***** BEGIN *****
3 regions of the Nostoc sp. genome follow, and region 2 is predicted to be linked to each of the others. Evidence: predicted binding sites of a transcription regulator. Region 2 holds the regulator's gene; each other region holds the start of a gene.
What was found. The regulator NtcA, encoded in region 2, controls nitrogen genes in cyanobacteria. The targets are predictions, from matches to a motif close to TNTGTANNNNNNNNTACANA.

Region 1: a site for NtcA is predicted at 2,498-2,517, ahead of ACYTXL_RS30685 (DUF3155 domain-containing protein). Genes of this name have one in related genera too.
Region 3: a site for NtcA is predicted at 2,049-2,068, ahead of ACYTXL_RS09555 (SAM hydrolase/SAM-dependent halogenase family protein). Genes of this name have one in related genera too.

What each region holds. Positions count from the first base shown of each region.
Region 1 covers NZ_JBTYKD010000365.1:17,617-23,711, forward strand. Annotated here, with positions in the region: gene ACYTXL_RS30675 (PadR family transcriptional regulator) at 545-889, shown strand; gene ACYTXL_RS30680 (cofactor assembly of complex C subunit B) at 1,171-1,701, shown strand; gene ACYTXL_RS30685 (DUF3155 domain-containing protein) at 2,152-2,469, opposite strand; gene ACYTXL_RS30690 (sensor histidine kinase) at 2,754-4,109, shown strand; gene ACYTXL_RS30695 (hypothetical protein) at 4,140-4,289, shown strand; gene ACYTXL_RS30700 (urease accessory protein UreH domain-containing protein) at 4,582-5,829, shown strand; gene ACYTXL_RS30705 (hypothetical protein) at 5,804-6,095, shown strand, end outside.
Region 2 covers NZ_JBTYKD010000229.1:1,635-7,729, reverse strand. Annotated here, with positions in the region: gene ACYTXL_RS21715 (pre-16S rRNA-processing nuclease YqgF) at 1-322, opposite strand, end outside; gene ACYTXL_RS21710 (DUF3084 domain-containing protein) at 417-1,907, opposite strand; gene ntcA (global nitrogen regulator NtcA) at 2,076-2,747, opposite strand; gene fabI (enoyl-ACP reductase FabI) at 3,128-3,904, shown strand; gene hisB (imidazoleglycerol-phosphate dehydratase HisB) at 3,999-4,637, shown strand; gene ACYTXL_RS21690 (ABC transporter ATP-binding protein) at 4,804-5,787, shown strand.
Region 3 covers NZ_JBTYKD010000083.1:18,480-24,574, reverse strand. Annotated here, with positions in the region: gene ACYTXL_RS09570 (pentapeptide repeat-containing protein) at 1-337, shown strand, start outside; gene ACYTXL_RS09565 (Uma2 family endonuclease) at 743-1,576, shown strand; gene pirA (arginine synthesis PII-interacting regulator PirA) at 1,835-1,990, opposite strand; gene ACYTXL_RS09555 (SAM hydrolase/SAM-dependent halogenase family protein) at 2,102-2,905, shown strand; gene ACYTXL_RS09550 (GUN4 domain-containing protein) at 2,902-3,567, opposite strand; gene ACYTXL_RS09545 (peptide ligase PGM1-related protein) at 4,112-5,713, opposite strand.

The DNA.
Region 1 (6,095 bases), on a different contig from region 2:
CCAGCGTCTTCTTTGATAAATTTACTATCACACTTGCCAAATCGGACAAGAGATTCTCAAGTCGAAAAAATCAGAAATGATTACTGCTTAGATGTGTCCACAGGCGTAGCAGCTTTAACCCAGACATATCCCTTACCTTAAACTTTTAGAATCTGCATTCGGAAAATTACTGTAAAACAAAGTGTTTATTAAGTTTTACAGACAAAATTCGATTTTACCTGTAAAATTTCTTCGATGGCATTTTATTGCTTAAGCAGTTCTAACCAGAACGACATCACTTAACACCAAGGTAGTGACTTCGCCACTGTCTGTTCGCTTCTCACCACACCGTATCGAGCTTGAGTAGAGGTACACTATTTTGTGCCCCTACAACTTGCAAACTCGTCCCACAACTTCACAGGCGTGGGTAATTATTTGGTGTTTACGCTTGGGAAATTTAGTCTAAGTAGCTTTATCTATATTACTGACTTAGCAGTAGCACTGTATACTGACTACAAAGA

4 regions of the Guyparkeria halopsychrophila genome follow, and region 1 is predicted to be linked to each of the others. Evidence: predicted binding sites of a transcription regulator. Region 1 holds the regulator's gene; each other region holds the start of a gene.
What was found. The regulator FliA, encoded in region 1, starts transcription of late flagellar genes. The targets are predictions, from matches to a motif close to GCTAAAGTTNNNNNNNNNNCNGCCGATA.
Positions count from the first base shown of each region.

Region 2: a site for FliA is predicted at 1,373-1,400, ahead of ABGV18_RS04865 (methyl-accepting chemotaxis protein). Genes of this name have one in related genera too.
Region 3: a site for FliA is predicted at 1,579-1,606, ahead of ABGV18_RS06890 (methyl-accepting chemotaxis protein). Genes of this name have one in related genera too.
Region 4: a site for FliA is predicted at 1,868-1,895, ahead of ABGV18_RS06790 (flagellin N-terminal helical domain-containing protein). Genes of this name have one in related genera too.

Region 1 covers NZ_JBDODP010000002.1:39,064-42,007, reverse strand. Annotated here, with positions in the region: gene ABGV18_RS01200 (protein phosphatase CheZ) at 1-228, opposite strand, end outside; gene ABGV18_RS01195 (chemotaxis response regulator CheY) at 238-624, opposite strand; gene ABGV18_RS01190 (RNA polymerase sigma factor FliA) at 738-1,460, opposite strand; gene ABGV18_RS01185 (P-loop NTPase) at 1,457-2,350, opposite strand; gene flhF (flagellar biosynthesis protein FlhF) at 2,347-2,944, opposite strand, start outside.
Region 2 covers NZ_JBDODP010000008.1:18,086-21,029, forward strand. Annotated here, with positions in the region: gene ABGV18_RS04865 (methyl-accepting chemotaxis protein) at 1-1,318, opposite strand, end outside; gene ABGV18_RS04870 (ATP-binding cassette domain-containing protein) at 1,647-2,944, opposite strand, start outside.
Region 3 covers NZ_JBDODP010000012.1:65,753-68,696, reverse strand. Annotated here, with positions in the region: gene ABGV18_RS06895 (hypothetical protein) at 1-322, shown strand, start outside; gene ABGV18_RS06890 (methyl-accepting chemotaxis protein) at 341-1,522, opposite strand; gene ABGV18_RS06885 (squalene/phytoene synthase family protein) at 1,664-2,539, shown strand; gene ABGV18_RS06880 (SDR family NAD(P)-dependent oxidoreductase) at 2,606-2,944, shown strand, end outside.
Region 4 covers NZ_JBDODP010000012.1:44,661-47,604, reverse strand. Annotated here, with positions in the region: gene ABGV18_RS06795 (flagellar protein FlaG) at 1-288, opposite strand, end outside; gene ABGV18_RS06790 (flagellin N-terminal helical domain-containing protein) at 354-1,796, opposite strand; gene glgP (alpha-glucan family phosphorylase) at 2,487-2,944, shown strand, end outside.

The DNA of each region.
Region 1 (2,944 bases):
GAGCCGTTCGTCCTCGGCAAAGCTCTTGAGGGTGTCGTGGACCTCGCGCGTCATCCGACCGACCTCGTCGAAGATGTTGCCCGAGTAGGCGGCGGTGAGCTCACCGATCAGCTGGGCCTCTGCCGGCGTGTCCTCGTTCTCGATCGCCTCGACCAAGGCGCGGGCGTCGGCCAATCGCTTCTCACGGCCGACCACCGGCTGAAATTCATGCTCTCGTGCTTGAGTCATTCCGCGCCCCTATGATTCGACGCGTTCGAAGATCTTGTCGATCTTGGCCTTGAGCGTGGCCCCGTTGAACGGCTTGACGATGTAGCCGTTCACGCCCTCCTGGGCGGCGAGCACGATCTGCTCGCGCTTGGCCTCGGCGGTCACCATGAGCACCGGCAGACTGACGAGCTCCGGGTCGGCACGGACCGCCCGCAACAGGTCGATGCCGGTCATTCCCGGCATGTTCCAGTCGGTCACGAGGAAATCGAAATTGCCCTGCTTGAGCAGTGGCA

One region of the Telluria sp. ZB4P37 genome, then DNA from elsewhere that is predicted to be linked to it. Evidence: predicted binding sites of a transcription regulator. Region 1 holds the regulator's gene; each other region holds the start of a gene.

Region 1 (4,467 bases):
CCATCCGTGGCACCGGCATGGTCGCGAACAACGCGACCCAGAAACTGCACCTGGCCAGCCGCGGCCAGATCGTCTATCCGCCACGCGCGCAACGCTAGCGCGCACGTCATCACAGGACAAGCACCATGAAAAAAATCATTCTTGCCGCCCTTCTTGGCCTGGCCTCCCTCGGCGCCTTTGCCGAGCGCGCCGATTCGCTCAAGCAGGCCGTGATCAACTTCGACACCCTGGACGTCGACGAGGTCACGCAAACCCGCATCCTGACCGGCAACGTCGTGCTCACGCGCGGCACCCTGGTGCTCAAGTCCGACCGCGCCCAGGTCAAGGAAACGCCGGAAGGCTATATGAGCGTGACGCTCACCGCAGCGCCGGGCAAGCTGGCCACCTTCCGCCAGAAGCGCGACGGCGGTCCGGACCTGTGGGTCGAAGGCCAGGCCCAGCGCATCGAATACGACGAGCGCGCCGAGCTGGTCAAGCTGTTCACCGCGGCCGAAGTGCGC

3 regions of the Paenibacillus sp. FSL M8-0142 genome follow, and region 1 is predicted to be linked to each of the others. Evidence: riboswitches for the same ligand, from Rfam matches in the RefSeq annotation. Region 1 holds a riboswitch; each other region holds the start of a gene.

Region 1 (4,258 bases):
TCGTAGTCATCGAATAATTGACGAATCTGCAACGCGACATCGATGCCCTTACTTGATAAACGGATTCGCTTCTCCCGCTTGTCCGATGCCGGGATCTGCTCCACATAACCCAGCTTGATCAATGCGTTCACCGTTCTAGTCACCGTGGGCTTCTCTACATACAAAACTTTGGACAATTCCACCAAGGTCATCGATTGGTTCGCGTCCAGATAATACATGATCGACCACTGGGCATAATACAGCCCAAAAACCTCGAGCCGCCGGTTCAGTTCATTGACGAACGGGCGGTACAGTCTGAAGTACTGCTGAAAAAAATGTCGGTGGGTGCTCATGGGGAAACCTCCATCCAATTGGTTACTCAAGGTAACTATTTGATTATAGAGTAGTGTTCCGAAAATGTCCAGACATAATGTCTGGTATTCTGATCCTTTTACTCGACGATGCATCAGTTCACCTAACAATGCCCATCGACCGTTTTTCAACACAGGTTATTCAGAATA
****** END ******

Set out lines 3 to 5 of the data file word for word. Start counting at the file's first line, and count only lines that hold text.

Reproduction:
Region 1: a site for NtcA is predicted at 2,498-2,517, ahead of ACYTXL_RS30685 (DUF3155 domain-containing protein). Genes of this name have one in related genera too.
Region 3: a site for NtcA is predicted at 2,049-2,068, ahead of ACYTXL_RS09555 (SAM hydrolase/SAM-dependent halogenase family protein). Genes of this name have one in related genera too.

What each region holds. Positions count from the first base shown of each region.